Students from both schools participated in the study; there were 15 American students and 13 Turkish students; 25 of them were at different stages of their four-year undergraduate tourism management education, and three Turkish students had completed their first year in the sustainable tourism management graduate program. Their knowledge regarding sustainable tourism development varied, as they were at different stages of their programs, but they had all taken at least one course that introduced the principles of sustainable tourism development. Twelve students had already travelled abroad for education (study abroad programs for American students, Erasmus program for Turkish students), and the remaining sixteen students had never been abroad.
Study abroad programs are a form of tourism, which dovetails well with the central tenets of sustainability. According to Long, Vogelaar and Hale, some of the ways of mitigating the negative effects can be through changes made to program logistics, curricular and co-curricular design and program mission and assessment. Accordingly, choice of transportation, destination selection and the choice of food and lodging at the destination are key elements of logistics [31]. In our field study program, the logistics were purposefully planned to give the minimum negative effect to the environment and the host communities. For example, while in Istanbul, students were given city bus passes, and the educational tours were conducted using the public bus service or by walking. An intercity bus service was used to travel from Istanbul to the study site of Kastamonu during their stay in the region; all participants either walked or used the bus service in Kastamonu. The group was lodged at a historic Konak (Ottoman-style mansion) in Kastamonu, which gave them a deeper understanding of the old Ottoman lifestyle and cultural values. Furthermore, the group had eaten locally prepared food, both at the hotel and also at the sites visited during their stay. They were exposed to local recipes and traditional ways of cooking, and reciprocally, the participants provided direct monetary benefits to the local people who had prepared the food.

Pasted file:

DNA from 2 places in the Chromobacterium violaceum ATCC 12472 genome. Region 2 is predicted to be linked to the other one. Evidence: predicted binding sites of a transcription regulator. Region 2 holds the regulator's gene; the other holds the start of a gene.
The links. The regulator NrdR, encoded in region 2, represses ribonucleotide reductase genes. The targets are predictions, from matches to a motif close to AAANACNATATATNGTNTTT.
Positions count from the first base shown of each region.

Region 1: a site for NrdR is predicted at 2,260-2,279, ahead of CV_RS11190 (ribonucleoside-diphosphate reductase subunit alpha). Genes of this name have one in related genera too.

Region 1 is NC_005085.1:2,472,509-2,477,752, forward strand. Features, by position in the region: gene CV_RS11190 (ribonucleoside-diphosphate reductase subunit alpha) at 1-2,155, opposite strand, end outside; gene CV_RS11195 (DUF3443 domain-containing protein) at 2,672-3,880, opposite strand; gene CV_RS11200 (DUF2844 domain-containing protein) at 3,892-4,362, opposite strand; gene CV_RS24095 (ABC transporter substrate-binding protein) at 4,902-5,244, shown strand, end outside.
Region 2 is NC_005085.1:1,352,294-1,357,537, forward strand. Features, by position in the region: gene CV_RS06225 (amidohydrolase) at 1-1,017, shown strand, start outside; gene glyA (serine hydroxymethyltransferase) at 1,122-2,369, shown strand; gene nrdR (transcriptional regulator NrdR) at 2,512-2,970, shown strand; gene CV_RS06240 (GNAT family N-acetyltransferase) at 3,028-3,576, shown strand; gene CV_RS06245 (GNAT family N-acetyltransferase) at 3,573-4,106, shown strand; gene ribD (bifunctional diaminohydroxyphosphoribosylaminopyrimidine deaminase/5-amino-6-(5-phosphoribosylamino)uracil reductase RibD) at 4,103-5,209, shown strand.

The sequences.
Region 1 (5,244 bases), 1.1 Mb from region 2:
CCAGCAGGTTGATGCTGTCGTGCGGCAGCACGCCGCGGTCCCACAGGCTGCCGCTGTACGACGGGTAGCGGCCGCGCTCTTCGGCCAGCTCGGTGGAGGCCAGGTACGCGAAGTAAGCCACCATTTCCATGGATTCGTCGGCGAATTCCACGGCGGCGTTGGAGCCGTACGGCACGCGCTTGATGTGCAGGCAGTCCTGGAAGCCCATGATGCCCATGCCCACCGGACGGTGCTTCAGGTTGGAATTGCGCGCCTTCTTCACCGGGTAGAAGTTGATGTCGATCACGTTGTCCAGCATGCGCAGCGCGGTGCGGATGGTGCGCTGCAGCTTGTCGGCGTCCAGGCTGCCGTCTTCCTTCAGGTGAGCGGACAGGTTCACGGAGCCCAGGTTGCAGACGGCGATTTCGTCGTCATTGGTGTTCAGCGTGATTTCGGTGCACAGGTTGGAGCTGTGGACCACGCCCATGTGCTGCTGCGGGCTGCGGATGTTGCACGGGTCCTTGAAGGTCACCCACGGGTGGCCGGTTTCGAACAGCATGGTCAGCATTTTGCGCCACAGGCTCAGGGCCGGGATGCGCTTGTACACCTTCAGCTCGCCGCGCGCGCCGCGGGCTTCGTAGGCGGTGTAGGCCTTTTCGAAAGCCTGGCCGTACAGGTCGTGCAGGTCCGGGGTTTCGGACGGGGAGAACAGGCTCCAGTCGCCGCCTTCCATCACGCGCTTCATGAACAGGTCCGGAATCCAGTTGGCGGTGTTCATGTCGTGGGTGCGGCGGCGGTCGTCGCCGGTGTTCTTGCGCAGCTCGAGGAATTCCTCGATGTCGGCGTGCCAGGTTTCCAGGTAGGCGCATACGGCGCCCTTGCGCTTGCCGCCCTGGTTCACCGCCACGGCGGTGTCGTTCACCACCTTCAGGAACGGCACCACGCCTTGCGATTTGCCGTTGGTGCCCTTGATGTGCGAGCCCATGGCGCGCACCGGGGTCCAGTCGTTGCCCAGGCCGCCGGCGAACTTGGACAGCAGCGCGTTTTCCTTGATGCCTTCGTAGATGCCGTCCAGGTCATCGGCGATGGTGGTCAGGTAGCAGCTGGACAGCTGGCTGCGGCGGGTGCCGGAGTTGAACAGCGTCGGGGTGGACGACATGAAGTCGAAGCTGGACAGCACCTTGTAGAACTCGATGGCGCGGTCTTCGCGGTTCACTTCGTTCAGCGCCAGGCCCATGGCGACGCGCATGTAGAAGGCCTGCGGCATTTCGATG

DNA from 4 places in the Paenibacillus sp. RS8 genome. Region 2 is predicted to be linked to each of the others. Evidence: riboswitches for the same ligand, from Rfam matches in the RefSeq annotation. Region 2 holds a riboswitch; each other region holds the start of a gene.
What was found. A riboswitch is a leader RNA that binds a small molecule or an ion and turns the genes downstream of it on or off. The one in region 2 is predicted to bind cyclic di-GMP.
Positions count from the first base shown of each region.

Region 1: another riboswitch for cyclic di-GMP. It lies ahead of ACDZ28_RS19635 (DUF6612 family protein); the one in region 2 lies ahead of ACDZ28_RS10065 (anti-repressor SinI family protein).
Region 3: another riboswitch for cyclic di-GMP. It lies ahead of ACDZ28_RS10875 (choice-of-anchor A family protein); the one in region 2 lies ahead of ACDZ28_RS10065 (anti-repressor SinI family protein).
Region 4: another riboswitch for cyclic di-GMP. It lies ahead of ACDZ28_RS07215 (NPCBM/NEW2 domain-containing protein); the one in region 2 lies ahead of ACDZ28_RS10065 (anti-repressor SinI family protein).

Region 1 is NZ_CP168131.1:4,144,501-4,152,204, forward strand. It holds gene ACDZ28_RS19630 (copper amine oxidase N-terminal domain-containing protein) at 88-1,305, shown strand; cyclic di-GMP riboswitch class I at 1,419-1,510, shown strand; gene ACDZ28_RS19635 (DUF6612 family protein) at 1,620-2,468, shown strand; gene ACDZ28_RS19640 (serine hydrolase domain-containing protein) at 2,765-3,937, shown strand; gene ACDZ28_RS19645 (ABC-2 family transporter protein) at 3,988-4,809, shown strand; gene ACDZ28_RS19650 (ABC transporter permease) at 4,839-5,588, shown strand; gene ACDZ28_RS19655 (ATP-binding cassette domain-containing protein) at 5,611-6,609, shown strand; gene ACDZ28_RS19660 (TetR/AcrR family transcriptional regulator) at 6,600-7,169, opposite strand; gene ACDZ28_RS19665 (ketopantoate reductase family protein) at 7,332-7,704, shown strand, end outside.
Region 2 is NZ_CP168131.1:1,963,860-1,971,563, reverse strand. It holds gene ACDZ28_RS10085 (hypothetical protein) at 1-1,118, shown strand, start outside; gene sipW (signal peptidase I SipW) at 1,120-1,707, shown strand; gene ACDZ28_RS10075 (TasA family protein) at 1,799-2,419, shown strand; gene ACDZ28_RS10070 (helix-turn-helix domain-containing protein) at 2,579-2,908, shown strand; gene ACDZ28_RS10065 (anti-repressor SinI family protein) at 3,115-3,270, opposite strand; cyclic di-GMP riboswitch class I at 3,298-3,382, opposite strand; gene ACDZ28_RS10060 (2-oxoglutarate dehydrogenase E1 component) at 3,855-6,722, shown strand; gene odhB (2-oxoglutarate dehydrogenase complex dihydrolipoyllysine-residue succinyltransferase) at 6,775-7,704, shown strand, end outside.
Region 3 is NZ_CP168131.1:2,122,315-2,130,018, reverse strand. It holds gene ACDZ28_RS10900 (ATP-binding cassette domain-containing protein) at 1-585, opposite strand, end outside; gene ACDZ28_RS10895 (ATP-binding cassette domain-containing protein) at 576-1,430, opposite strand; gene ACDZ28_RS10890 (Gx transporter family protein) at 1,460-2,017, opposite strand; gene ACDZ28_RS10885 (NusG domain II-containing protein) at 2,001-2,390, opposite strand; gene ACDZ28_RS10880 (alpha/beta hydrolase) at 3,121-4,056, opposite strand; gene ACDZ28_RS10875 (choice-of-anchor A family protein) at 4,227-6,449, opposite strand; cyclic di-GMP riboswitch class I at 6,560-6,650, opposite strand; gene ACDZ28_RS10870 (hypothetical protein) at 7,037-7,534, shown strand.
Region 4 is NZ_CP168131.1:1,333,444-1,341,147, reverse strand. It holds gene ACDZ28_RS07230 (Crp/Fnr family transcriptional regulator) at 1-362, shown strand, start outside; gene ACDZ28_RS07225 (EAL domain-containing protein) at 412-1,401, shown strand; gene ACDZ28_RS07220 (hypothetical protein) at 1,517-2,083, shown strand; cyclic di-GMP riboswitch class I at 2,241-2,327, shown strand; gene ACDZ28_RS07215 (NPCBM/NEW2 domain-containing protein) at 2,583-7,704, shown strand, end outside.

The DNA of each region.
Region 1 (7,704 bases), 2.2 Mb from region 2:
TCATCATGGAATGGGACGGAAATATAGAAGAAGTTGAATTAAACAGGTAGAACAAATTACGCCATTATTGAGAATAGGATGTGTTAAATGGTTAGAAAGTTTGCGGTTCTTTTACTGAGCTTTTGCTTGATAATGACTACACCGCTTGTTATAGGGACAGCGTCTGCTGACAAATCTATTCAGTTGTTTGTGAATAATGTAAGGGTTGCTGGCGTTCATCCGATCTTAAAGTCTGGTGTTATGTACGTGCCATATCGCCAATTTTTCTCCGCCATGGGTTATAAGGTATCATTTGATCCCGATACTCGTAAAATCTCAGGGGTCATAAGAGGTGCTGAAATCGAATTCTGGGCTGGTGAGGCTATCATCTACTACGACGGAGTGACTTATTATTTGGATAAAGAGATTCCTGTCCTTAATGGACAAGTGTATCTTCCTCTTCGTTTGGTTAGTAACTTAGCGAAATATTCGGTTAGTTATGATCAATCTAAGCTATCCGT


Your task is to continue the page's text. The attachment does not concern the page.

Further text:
4. Design of the Educational Program

Canziani et al. [24] highlight the need for a cohesive learning system for sustainability, as well as appropriate learning content. They also recommend the adoption of existing decision tools in their entirety rather than piecemeal application and concentrate on how to apply these tools to tourism sustainability contexts [24]. A holistic learning system should incorporate global communities of practice (including, educators, practitioners and agencies), inputs from learners, goals, implementation, evaluation of the learning and a feedback loop. Framed on the learning model by Canziani et al., this study has seven consecutive steps. Our model, as illustrated in Figure 1, places stakeholders at the core, which are supported by feedback channels, linking them to the academic team, including students and faculty. The program will be further explained through the seven steps of the learning model.
Step 1 Learning of core concepts: Students had prior exposure to the principles of sustainable tourism development within the context of their individual classroom settings in the United States and Turkey, respectively. Five months prior to their travel to Turkey, a faculty member from Bogazici University had travelled to San Diego State University and provided a presentation about the context of the field trip and described the social, cultural, economic, environmental and political attributes of Turkey. All of the readings, assignments and the assessment criteria were shared with both of the American and Turkish students through an online course site. The readings included academic articles (focusing on measures of happiness and wellbeing), as well as destination-specific economic reports, recent tourism data and strategic tourism plans. In addition Turkish students were given the task of preparing brief reports on the social, cultural, natural and historical values of the Kastamonu area. These reports were also shared at the course site.
Step 2 Learning goals: The program aimed to contribute to students’ knowledge, skills and aptitudes, which would enable their transformation into global citizens and future sustainable tourism professionals. The specific goals of the program are:
Define sustainable tourism,
Attain cross-cultural understanding and engage in bi-national collaborations,
Discuss and recommend how sustainable rural tourism development can aid the improvement of QoL at a destination.
Step 3 Method of the field study: The literature emphasizes that concerns for teaching sustainability should be about “what to teach”, as well as “how to teach [10]. Taking this understanding into consideration, three faculty members collaboratively developed the education program content and identified a suitable learning environment for attaining the program goals; the learning components of the program were carefully determined and finalized over a two-year period, prior to implementation in 2013. The applied methodology before starting the program had multiple elements; select students for the program, choose the field study area and sites to be visited, decide on the topic of the group assignment and suggest a measurement scale, integrating stakeholders into the program and suggesting an assignment evaluation methodology.